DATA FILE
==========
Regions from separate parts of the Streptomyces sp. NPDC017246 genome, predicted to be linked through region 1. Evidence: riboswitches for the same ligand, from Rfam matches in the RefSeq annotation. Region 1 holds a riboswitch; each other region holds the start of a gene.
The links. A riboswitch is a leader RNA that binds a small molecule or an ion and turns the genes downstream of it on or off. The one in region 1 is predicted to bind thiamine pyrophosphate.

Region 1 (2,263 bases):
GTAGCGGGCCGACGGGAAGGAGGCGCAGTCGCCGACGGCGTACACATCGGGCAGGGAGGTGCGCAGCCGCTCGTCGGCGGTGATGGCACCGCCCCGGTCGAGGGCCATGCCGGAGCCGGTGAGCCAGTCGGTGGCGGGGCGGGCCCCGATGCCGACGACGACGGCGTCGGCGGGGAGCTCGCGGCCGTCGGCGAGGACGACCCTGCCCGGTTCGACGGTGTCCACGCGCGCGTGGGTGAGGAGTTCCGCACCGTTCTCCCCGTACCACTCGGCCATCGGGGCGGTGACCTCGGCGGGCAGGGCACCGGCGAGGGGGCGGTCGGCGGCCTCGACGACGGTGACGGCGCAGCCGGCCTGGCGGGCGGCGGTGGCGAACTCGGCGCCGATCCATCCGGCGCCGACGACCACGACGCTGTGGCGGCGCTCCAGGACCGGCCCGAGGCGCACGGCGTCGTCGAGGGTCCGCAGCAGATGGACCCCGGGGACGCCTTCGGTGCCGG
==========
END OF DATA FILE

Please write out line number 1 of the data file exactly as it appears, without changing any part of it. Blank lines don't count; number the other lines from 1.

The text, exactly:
Regions from separate parts of the Streptomyces sp. NPDC017246 genome, predicted to be linked through region 1. Evidence: riboswitches for the same ligand, from Rfam matches in the RefSeq annotation. Region 1 holds a riboswitch; each other region holds the start of a gene.